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$5000 fixture allotment?

Posted by nancita (My Page) on
Wed, Mar 28, 12 at 2:25

Hi everyone,
We are adding a bathroom to a second flor. Our GC has given us a $5000 fixture allotment. Is that too low? I haven't researched the prices of a tub, toilet, sink etc. and I don't want to skimp on them , yet I don't the high end either. No tub surround, no laminate floor but no gold handles.
Just wondering if it's better to scratch the allotment and purchase on our own. I know it sounds silly since we are spending more than we planned on this remodel, but there's still furniture we will need and always something else.
Thank you for any input.


Follow-Up Postings:

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RE: $5000 fixture allotment?

I think that depends on what is included in 'fixtures'. Is that limited to the actual tub, toilet and sink or does it include all of the mechanics/faucets for them?

will you have a shower in tub combo? 1 sink or 2?

does that include vanity? you don't want any surprises.

what do you mean by no tub 'surround'? no tiling around it? or just no front ledge?


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RE: $5000 fixture allotment?

Average Toilet-$250-290
Average Fiberglass Tub Insert-$450-550
Average 48" Vanity-$300-400
Average Cultured Marble Countertop w/ Integrated Sink(s)-$250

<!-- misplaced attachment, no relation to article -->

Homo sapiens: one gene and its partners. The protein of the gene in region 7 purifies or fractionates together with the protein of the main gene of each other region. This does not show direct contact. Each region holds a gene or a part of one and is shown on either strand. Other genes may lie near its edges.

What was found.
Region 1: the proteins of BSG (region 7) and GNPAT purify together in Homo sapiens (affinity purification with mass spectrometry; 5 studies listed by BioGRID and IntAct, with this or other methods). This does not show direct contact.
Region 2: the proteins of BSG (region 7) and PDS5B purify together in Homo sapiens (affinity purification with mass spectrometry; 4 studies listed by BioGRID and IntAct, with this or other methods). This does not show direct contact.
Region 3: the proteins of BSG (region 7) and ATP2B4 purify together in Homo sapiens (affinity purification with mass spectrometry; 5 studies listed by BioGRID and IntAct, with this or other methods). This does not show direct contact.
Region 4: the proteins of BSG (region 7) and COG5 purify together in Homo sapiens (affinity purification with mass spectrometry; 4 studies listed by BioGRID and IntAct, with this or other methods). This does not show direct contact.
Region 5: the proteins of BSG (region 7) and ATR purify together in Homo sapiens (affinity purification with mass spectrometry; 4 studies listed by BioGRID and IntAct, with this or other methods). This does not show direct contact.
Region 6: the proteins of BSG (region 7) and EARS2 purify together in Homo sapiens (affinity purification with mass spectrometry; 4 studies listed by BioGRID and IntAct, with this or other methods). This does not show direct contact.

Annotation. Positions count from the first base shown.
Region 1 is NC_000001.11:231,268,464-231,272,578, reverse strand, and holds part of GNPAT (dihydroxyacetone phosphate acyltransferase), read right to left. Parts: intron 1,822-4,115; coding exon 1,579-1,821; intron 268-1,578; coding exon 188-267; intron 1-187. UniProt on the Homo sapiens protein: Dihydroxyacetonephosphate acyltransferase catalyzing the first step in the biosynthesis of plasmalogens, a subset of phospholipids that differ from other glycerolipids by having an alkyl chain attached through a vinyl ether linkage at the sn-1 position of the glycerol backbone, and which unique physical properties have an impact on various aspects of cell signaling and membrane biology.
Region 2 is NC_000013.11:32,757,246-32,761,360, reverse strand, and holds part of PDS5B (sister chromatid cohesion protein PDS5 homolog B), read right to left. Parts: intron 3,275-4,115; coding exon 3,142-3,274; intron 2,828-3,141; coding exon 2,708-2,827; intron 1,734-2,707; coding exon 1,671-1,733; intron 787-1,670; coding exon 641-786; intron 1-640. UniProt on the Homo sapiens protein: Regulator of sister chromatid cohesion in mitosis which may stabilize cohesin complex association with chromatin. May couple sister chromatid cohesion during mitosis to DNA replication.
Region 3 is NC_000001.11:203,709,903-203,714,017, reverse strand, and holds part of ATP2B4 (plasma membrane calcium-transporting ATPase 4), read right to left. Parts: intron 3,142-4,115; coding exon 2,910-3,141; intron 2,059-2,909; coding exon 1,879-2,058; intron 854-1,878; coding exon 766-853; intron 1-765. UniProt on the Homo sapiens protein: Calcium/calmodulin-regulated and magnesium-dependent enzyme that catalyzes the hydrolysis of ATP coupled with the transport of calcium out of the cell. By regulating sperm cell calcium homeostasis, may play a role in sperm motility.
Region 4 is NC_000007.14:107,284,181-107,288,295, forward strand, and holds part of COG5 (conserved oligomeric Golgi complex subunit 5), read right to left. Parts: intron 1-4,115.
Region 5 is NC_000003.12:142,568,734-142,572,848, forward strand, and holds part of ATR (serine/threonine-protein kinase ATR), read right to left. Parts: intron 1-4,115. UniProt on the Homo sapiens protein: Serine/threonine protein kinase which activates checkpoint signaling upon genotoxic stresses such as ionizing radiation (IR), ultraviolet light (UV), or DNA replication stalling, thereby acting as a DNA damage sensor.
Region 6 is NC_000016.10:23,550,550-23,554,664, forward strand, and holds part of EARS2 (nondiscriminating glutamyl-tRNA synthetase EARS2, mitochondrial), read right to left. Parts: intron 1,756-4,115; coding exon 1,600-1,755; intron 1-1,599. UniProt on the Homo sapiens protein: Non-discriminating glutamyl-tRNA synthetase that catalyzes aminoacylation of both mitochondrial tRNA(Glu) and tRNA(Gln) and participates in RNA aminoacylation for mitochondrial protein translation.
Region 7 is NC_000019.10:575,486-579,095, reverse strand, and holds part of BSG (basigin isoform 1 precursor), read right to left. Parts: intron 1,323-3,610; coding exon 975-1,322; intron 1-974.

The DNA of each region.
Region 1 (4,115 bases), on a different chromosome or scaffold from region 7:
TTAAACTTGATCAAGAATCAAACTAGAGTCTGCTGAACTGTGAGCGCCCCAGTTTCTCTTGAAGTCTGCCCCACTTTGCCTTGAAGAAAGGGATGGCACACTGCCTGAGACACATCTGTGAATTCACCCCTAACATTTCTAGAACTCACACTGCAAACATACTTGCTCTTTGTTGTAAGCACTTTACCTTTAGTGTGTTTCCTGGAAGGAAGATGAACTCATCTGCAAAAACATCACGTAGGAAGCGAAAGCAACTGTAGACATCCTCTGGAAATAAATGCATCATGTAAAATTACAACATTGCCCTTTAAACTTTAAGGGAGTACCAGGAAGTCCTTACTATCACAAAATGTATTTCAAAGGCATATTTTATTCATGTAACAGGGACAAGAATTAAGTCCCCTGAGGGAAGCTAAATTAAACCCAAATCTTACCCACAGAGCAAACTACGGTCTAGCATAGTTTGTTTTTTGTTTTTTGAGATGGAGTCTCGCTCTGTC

Average Faucets (Sink & Tub) incl valve-$350
Average Light Fixture-$150-200
Average Exhaust Fan-$100-150
Average Towel Bars/Paper Holder-$40-100
Average Mirror-$100
Average Vinyl Floor-$200

Total = $2190-2590

So the answer is yes, that is a large budget and it can be done for less than the contractor has allowed. You need to check the terms of the contract you have with him to ensure that if you come in under budget or you opt to purchase your own fixtures that you will get a credit or he will take the $5000 off the quote now. 2 things to keep in mind--1)his supplier may be higher and the contractor may take a cut in addition to the plumber taking a cut for which you get their 1 year warranty, 2)if you purchase your own fixtures, they will only warranty the install and nothing else.

Example--
A faucet fails and the bathroom floods ruining the vanity, floor, subfloor, wall, etc

If you went through the contractor for the fixtures & install--the contractor & plumber will repair/replace all of the damage under their warranty.

You buy the fixtures yourself and take the credit/reduction in quote--the contractor and plumber will only warranty the install and nothing else. You will foot the bill for repairing all the damage, deal directly with faucet manufacturer to get the faulty faucet replaced & your contractor will have the plumber come out and install the replacement for you.

With that being said, how often do these things happen during the 1 year period after install?


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RE: $5000 fixture allotment?

Allotments or allowances are the easiest way for a GC to bid a job within the homeowners described budget and then later when the homeowner chooses materials that exceed the allowance, the homeowner has to open up the purse or wallet to make the purchase.